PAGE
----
Week 3 Notes
Week 3 Notes ANSC 350
U of I
Popular in Cellular Metabolism in Animals
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This 4 page Class Notes was uploaded by Casey Notetaker on Friday September 11, 2015. The Class Notes belongs to ANSC 350 at University of Illinois at Urbana-Champaign taught by Bryan White in Spring 2015. Since its upload, it has received 49 views. For similar materials see Cellular Metabolism in Animals in Animal Science and Zoology at University of Illinois at Urbana-Champaign.
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Date Created: 09/11/15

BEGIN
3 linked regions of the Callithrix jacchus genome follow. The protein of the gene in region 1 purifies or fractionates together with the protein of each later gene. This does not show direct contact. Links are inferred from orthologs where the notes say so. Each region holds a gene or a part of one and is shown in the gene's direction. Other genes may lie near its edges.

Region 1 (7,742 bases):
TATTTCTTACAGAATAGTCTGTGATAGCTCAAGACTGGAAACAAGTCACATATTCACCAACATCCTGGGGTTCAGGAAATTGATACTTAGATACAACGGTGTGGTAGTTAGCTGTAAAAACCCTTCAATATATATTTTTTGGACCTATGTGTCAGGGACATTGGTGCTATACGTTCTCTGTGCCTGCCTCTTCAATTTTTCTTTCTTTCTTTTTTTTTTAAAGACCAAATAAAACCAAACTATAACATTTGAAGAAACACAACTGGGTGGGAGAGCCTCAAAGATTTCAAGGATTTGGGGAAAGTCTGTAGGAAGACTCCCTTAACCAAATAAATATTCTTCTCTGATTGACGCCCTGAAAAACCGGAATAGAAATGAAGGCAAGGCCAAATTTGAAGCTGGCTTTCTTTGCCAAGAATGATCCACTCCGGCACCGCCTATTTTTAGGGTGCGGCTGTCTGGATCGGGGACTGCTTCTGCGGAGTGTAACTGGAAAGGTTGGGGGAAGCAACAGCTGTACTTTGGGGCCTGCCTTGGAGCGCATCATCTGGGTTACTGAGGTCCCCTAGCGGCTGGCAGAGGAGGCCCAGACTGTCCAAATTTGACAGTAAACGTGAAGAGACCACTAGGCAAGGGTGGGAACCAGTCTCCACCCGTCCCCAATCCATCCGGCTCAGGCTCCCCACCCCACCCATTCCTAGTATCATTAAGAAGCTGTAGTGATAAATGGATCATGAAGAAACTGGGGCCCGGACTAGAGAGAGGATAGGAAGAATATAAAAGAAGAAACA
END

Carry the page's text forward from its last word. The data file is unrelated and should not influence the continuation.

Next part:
Chapter 6 slides 637 09092015 Temperature dependence of catalysis Temperature can catalyze reaction increase rate 0 Increasing temperature will eventually lead to protein denaturation E 5 ES enzymesubstrate complex Two models have been developed to describe formation of the enzyme substrate complex Lockandkey model substrate binds to that portion of the enzyme with a complementary shape Induced t model binding of the substrate induces a change in the conformation of the enzyme that results in a complementary t v vmaxs Mid1aeisMenlien Inlt W max Reaction velocity V Sulbstrate concentration S gt tiii ilblv ithe Km the higher the affinity of the substrate catalyst 12Vmax KM vmaxs vmaxs vmax KM S S S 2 Lineweaver Burk Plot L KM i V Vmax V max Y m o x b Inhibitors change the rate of a reaction 1 Temp 2 pH ionization state 3 s 4 inhibitors Vmax is related to the turnover number of enzymeaso called kcat Reversible inhibitor a substance that binds to an enzyme to inhibit it but can be released Irreversible inhibitor a substance that causes inhibition that cannot be reversedaka suicide substrate competitive inhibitor binds to the active catalytic site and blocks access to it by substrate noncompetitive inhibitor binds to a site other than the active site inhibits the enzyme by changing its conformation Competitive inhibitor changes Km does nothing to vMax Noncompetitive inhibitorLower the vMax don t affect Km CDC De nition quotAntimicrobial resistance is the result of microbes changing in ways that reduce or eliminate the effectiveness of drugs chemicals or other agents to cure or prevent infectionsquot Modes of Antibiotic Resistance Mutation to gene 0 Gene Encoded Mechanisms o Modification of the antibiotic 0 Degradation of the antibiotic o Modification of the antibiotic target 0 Ef ux mechanisms Microorganisms of Most Interest Enterobacteriaceae 0 Normal enteric bacteria including E coli conditional pathogens causing urinary tract infections wound infections and septicemia 0 Related pathogens including Salmonella Shigella and enterotoxinforming E coli Pneumococci Staphylococci Enterococci Camphylobacter 0 Common problem with soldiers Antibiotic Dosage and Usage 0 Agricultural use de ned 0 At subtherapeutic levels Improve growth and feed ef ciency Reduce morbidity and mortality Reduce subclinical disease Improve reproductive performance Improve health and wellbeing of animals Veterinary use de ned 0 At higher prophylactic and therapeutic levels Prevent disease in exposed animals Treat diseases FDA Proposed categories of Drugs 0 Category I o essential for treatment of a serious or life threatening disease in humans 0 don t use in animals 0 Category II 0 Drugs of choice or important in treatment in diseases that have the potential to turn serious 0 Category III 0 Not very important quotCanary in the Minequot Paradigm Anecdotal accounts of physicians encountering treatment failures with farm familiespresumable long term exposure 0 No concrete evidence of higher incidence of treatment failures in farm workers or farm animals A Contrarian s Long View 0 In 19605 a self described quotmilitant opponentquot to increasing use of antibiotics in agriculture 0 Change of heart 0 Economic bene ts 0 More ef cient animal growth 0 Less land needed to produce additional feed 0 Less land needed for disposal of manure Opposes resistance to monitoring programs
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